Those of us over 50 most likely remember the old TV series Candid Camera – I can still remember the last line of its theme song: “Smile! You’re on Candid Camera!” Nancy Merrill’s A Photo A Week challenge this week is candids. I offer my submission, first with two photos taken of family members at my grand-nephew’s birthday/going away to college family gathering (that’s him in the second photo); and a few animal candids of wild and domestic furred or feathered friends.
Our cat had been sleeping behind some propped pillows on the bed – she’d never slept there before, and she seemed a bit surprised and perhaps annoyed that we found her hiding place!
I am admittedly lousy at keeping up with a daily challenge, so I am going to take this one by chunks, this time at least!
Dec. 1: Decorations Many people here at our senior community put wreaths and other decorations on the doors and shelves outside their apartments. Last year when it was too cold to walk outside, I instead walked the halls of the apartment building and took lots of photos of decorations. I will probably do the same thing this year. Because of COVID-19, to get us into the holiday spirit, there is a door decorating contest, so there ought to be even more doors decorated this year! Here are a few from last year. I especially like the ones that reflect different ethnic traditions.
I made this collage of some of the door wreaths.
Dec. 2: Family I have a large family so we don’t all gather together. Mostly we get together with the kids and grandkids of my sister and brother-in-law, who live in this same community. Last Christmas, our daughter & son-in-law hosted the celebration at our old house (where they currently live).
Dec. 3: Traditions We have several holiday traditions, such as putting up my collection of creches (Nativity scenes – I have quite a few), a Christmas tree decorated with lights and ornaments, and games – we always play some games! We also sing carols around a piano (if there is one). My sister has two Christmas carol games and we also love to play Charades and Categories. Last year our daughter and son-in-law had a new game for us, where everyone at the table takes turns unwrapping a large ball of cellophane full of little prizes. One person unwraps while another throws dice. When the dice come up as doubles, the person unwrapping has to stop and pass on the cellophane ball. It was frustrating and fun!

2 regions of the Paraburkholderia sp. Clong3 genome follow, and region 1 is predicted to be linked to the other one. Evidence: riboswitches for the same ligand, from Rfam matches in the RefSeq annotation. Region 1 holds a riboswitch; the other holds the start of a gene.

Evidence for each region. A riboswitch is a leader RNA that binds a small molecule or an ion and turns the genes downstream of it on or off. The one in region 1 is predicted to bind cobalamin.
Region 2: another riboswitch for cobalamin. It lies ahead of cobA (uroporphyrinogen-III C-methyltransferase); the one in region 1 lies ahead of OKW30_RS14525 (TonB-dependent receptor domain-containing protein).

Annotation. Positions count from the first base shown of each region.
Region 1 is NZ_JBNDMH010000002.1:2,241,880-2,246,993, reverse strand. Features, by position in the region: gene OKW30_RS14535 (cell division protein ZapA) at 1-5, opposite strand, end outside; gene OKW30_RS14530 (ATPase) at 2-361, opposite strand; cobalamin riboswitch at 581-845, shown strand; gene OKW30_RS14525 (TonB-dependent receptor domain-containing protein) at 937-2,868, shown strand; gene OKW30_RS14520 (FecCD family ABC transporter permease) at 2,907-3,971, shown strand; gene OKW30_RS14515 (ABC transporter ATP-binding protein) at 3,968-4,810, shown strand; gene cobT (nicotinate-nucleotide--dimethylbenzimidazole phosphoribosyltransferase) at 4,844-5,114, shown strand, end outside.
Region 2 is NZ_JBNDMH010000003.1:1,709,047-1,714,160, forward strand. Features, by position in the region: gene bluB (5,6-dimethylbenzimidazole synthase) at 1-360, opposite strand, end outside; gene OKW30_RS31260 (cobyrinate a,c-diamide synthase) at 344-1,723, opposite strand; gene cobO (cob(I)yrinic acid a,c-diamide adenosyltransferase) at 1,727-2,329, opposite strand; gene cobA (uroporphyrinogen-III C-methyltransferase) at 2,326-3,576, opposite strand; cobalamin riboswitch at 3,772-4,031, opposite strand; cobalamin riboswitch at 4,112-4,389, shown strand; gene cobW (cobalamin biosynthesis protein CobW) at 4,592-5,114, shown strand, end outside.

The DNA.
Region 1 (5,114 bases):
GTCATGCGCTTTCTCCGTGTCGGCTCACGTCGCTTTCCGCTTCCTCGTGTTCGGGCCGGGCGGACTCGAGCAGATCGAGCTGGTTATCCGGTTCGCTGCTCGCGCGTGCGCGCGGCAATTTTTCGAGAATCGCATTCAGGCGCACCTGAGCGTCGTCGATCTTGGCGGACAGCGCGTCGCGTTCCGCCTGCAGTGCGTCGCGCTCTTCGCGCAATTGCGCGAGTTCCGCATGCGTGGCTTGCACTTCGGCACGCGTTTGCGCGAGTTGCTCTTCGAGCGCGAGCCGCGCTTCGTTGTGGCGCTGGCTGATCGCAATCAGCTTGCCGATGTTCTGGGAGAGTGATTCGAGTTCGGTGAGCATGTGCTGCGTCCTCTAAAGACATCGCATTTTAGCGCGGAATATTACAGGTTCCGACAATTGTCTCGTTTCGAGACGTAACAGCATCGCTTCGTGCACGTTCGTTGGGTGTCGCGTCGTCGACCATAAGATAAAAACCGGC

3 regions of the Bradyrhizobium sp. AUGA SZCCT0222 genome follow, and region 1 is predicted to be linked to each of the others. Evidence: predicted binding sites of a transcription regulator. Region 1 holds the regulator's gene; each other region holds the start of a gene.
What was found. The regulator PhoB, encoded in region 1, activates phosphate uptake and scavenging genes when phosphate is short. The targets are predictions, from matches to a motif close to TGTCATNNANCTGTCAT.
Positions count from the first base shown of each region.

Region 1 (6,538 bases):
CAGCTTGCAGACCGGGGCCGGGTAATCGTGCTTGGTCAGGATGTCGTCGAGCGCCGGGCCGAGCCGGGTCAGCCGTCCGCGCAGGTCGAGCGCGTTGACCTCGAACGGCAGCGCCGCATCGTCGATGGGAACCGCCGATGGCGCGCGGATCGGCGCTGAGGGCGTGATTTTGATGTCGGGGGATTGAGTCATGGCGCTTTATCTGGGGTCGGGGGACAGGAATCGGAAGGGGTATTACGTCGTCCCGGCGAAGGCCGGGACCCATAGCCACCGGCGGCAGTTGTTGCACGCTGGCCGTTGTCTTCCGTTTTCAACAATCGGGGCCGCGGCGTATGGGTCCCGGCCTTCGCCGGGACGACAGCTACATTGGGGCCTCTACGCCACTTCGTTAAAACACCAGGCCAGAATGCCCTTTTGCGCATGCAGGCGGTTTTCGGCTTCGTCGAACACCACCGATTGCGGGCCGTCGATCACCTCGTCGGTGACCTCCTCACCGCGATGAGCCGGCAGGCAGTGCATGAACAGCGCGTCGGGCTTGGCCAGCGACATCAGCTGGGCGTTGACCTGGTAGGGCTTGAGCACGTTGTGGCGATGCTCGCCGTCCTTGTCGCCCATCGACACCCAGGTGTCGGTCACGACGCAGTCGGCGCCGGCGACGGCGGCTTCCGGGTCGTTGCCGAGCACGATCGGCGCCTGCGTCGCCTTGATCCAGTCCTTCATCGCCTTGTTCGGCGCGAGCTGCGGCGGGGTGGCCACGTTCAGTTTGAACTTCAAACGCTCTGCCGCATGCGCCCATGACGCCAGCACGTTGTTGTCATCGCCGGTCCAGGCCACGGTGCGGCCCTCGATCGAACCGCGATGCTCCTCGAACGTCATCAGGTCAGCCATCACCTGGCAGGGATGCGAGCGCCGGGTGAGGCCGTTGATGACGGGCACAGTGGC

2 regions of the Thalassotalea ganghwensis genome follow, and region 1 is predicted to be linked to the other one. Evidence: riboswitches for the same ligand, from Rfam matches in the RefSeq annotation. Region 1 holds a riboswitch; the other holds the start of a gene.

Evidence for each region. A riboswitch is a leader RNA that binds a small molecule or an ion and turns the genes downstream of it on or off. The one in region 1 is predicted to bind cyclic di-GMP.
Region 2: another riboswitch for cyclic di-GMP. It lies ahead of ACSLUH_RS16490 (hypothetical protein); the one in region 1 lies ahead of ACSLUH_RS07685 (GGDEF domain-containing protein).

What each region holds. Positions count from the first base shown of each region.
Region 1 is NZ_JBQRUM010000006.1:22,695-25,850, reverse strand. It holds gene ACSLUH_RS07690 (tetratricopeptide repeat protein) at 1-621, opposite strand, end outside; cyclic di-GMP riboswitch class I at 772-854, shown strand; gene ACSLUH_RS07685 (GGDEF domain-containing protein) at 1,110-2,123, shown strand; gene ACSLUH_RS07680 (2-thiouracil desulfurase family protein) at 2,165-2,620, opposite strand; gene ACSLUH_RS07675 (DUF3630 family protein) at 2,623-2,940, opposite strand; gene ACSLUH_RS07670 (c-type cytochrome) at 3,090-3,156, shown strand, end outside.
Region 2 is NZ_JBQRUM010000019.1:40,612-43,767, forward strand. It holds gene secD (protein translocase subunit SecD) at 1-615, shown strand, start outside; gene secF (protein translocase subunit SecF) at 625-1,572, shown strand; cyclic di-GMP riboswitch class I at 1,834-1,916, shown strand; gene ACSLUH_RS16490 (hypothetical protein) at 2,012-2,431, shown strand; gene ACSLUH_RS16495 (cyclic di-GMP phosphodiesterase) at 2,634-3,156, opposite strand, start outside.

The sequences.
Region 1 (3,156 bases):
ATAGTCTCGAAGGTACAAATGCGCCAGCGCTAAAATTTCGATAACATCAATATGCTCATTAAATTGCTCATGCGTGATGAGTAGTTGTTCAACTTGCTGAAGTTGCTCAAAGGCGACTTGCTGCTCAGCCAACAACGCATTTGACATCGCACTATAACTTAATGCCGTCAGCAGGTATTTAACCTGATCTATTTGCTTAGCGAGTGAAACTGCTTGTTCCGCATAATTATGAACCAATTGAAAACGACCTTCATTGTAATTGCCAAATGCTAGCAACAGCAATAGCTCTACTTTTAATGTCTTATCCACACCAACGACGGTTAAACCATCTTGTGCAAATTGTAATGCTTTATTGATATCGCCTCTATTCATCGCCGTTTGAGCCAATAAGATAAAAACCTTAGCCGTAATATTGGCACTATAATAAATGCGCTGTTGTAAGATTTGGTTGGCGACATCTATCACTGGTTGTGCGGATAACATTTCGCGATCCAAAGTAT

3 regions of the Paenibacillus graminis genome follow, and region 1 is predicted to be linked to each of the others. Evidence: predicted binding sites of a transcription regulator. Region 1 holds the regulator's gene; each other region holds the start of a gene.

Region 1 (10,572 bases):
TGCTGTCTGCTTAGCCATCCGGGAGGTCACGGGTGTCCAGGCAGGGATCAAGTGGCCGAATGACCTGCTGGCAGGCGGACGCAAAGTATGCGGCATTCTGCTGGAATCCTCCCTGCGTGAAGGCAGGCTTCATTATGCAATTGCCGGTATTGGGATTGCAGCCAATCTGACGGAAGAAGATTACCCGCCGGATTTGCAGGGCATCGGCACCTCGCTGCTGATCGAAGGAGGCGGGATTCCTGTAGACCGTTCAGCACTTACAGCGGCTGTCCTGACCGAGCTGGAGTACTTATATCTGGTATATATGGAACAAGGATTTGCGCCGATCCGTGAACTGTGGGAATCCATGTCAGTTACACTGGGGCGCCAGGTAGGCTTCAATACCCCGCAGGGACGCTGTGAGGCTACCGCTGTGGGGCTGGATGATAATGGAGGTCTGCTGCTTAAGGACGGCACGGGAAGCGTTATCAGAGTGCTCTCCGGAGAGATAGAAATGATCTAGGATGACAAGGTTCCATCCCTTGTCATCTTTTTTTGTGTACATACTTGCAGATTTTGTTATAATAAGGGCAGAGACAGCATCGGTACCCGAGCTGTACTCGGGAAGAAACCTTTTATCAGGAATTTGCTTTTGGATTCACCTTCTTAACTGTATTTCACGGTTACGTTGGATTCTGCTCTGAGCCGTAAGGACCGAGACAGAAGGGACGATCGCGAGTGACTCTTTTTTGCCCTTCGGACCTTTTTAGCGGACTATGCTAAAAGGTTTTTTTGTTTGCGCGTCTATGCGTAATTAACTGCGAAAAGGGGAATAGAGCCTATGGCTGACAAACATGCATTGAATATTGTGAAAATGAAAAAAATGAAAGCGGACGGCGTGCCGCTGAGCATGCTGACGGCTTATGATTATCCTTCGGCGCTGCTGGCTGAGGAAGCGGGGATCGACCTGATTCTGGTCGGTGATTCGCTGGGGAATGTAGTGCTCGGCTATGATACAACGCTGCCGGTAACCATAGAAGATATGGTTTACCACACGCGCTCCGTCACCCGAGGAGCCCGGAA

I think we will have to forego the games this year, because we can’t get together – but maybe we can play Categories via Zoom!!
I felt guilty even as I was dialing my sister’s phone number. This was the first time I had called her since the pandemic started, but what better day than on her birthday?
She answered on the third ring, saying, “Hello” in the way she always does, as if it’s a final statement, not a question. I sang Happy Birthday to her.
She was surprised to hear from me but not being the emotional type, I could tell she was glad I called.
“So what’s news?” I asked her. (I may as well get this over with – my sister can talk non-stop for fifteen minutes, at least.)
“Oh, nothing much. I’m staying home a lot, not going out much. But I keep myself occupied.” My sister lives in a senior community where she’s involved in many things. During the pandemic it’s slowed down, but not completely.
“How are your beautiful granddaughters?” My sister has two very cute granddaughters, aged six and five.
“Oh, they’re fine. Ginny is really getting into distance learning with Molly. The teacher has the kids doing projects. They go around to various places to experience them, they look for things, like a scavenger hunt. Ginny says she’s exhausted, what with her new job and Molly’s kindergarten teacher keeping her occupied!” My sister chuckled as she said this.
“Sophie’s okay. I’m worried about her though – she’s getting confused, first with remote learning, then living in the house with only her mom one week and her dad the next week…”
“Huh? Why’s that?”
“Oh, I thought you knew. Nate and Julie are living apart. They each have their own place to live, so Sophie lives in the house all the time, and the two of them alternate living there with her.”
“Weird. Expensive, too, I imagine.”
“Oh, yeah. They couldn’t agree on who would get the house, so they left it to their six-year-old!”
“Why are they split up?”
“Well, a lot of things built up over time — Nate’s been taking this computer course, you know. He dropped all his piano students to do it, while Julie works all the time. Apparently she also suspects him of infidelity, but he doesn’t have a perfidious nature. Nate can’t handle her frustration and accusations, so he blows up at her. Then she rants about how she’s having to support the family, while Nate gets to just ‘do his thing,’ you know.”
“Wow, I’m so sorry! They’ve been together so long! I hope they reconcile their differences.”
We moved on to lighter topics and chatted for another fifteen minutes.
Posted for Fandango’s One Word Challenge, Ragtag Daily Prompt, and Your Daily Word Prompt.
A NEW CHALLENGE! Here’s what the host, Su Leslie, has to say about it:
“About The Changing Seasons The Changing Seasons is a monthly challenge where bloggers around the world share what’s been happening in their month.
If you would like to join in, here are the guidelines: The Changing Seasons Version One (photographic):